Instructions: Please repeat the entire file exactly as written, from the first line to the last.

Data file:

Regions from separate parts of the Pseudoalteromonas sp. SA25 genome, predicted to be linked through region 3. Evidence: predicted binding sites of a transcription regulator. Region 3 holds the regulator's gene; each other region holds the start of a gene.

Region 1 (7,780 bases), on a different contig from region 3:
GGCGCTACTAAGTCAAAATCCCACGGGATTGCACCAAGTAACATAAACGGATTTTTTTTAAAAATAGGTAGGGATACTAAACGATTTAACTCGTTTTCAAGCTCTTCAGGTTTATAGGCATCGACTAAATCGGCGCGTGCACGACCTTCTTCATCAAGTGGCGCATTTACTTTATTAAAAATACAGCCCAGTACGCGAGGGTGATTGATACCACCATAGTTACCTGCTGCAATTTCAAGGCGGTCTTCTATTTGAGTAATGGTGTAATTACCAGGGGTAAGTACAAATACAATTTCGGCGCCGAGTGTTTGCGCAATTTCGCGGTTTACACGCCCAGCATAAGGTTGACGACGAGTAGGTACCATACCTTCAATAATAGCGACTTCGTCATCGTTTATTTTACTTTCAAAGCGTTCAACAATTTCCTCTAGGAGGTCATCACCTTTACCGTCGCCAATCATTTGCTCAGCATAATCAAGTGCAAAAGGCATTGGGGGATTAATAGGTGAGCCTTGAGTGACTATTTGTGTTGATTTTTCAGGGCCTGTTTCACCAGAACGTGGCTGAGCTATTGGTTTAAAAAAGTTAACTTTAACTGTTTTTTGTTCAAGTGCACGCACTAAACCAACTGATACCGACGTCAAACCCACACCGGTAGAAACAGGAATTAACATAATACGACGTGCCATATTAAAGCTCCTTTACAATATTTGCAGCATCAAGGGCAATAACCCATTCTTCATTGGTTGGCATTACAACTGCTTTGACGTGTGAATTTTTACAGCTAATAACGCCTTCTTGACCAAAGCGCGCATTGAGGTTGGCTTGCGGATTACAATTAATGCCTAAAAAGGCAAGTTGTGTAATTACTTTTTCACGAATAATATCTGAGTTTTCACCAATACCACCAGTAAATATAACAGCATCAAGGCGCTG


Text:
Regions from separate parts of the Pseudoalteromonas sp. SA25 genome, predicted to be linked through region 3. Evidence: predicted binding sites of a transcription regulator. Region 3 holds the regulator's gene; each other region holds the start of a gene.

Region 1 (7,780 bases), on a different contig from region 3:
GGCGCTACTAAGTCAAAATCCCACGGGATTGCACCAAGTAACATAAACGGATTTTTTTTAAAAATAGGTAGGGATACTAAACGATTTAACTCGTTTTCAAGCTCTTCAGGTTTATAGGCATCGACTAAATCGGCGCGTGCACGACCTTCTTCATCAAGTGGCGCATTTACTTTATTAAAAATACAGCCCAGTACGCGAGGGTGATTGATACCACCATAGTTACCTGCTGCAATTTCAAGGCGGTCTTCTATTTGAGTAATGGTGTAATTACCAGGGGTAAGTACAAATACAATTTCGGCGCCGAGTGTTTGCGCAATTTCGCGGTTTACACGCCCAGCATAAGGTTGACGACGAGTAGGTACCATACCTTCAATAATAGCGACTTCGTCATCGTTTATTTTACTTTCAAAGCGTTCAACAATTTCCTCTAGGAGGTCATCACCTTTACCGTCGCCAATCATTTGCTCAGCATAATCAAGTGCAAAAGGCATTGGGGGATTAATAGGTGAGCCTTGAGTGACTATTTGTGTTGATTTTTCAGGGCCTGTTTCACCAGAACGTGGCTGAGCTATTGGTTTAAAAAAGTTAACTTTAACTGTTTTTTGTTCAAGTGCACGCACTAAACCAACTGATACCGACGTCAAACCCACACCGGTAGAAACAGGAATTAACATAATACGACGTGCCATATTAAAGCTCCTTTACAATATTTGCAGCATCAAGGGCAATAACCCATTCTTCATTGGTTGGCATTACAACTGCTTTGACGTGTGAATTTTTACAGCTAATAACGCCTTCTTGACCAAAGCGCGCATTGAGGTTGGCTTGCGGATTACAATTAATGCCTAAAAAGGCAAGTTGTGTAATTACTTTTTCACGAATAATATCTGAGTTTTCACCAATACCACCAGTAAATATAACAGCATCAAGGCGCTG